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Member Profile: In Her Own Words – Cindy Hill

Cindy Hill is currently Manager of the Research Library and Bank Archives at the Federal Reserve Bank of San Francisco.

She served as SLA President from 2003-2004 and, in June 2014, received the John Cotton Dana Award, SLA’s most prestigious honor. SLA Georgia is proud to have Cindy has our Fall 2015 meeting speaker where she’ll talk about changes in SLA, our profession and the information industry since her SLA presidency.

1) How long have you been a librarian at your current employer?

I started at the FRBSF in January 2011 so I’ve been here just over 4 ½ years.


2) What is your title and what are you main job responsibilities?

I manage the Research Library and Bank Archives; my title is Manager. I’m responsible for leading the strategic vision and direction of the information services, ensuring that our group is providing core resources and services to the Bank, and providing a Nordstrom-level or Zappos-level quality of interaction.


3) What other libraries have you worked in and what were some of your major achievements there?

While at Sun Microsystems, my team and I partnered with a then-physical bookstore to create the first in-house electronic bookstore. I contacted Amazon, then a very new business to pitch the idea to them, but they were only interested in selling directly to the consumer, not to a business. With our bookstore partner, we sold thousands of books, netting a small income for the library which was used to purchase other resources.

At the same time, we also worked with a start-up to visualize information, specifically online search results. In addition to the standard search strategy results, we were able to display visually the results highlighting best results and more importantly, tangential results which often resulted in the “ah-ha” moment.

While at an engineering consulting firm, formerly known as Failure Analysis Associates, I purchased a Kurzweil scanner (this was in the late 1980s) so that we could scan and then search full-text thousands of proprietary documents which resulted in – again – finding the hidden gem of information buried in hundreds of pages of text.


4) Why did you become a librarian?

While I was substitute-teaching, I found I have a passion for working with people of all ages to find answers to their questions, to go outside the boundaries of their known information circles, and to explore new areas, new ways of getting the job done, just “new ways”. Oh, and I worked as a library page in my junior high school and was promoted to the high status of putting on the plastic sleeves to the book jackets. I’m sure that launched my career in information.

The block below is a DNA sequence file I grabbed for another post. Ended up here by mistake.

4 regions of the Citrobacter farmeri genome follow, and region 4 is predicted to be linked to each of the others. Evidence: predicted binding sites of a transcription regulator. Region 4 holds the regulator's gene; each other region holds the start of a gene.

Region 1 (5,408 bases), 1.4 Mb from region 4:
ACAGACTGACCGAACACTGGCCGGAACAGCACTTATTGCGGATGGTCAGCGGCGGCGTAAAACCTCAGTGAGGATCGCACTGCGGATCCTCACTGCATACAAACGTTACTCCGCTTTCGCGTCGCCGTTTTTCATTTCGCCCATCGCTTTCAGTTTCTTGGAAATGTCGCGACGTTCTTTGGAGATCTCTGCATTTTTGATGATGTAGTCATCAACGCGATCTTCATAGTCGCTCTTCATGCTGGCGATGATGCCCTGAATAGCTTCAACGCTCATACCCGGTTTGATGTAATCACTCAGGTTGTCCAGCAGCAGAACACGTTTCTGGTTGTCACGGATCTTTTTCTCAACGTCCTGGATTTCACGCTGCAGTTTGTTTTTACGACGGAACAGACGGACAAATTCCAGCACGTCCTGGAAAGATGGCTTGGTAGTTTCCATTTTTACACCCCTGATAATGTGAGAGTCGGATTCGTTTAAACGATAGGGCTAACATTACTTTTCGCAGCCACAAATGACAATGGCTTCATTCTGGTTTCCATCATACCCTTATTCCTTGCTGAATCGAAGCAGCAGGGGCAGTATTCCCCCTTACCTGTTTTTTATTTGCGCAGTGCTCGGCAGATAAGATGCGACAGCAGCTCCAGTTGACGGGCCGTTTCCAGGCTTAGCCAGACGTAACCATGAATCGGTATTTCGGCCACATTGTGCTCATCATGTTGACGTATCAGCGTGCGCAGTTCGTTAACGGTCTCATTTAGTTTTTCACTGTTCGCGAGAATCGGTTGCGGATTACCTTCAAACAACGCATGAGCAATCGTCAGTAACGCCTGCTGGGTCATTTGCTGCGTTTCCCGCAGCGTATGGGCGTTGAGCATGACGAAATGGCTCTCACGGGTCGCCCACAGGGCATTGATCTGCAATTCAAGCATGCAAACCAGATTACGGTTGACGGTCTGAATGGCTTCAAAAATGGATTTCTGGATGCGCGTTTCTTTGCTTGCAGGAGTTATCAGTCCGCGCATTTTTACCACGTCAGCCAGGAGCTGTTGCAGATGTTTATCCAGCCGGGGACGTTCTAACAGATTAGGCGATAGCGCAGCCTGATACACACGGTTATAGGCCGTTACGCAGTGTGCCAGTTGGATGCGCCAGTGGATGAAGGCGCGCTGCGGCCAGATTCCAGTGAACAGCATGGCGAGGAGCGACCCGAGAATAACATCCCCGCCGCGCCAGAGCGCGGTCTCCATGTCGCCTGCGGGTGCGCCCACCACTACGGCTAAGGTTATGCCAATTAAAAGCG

5) What are the challenges you see facing information professionals and special libraries today?

Our biggest challenge is to stay knowledgeable, stay credible and to keep on top of learning and applying our learning. And then to communicate with others what we’ve learned and more importantly, why it’s important to them.


6) What ideas do you have for overcoming these challenges?

Be receptive to change, be a change maker, see the value of continual learning – and learn inside and outside our profession, be inclusive, be bold, be brave.


7) What advice would you give new entrants to our profession?

I’ve learned – based on my 7 different work experiences – that for me, it’s all about relationships. If I can build good, strong relationships with people throughout my organization, then it’s much easier to inform, ask, negotiate, compromise, come to consensus and make tough decisions. Relationships take work and time so they are something that I constantly think about and work on.


8) When you’re not at work, what are your interests and hobbies?

So many things! I am a commissioner (and currently the chair) for our local library. I am also very active in SLA, both at a national and local level. I love any hikes and backpacking that are over 10,000 feet in altitude; long-distance bicycling (I rode across Iowa two years ago, along with 20,000 other bicyclists); reading (of course); machine and hand-sewing; hanging out with my extended family; collecting alphabet books and wordless books – just a few of my interests.

SLA Georgia looks forward to hearing more from Cindy on Wednesday, September 23, at noon. Be sure to SAVE the DATE and join us!






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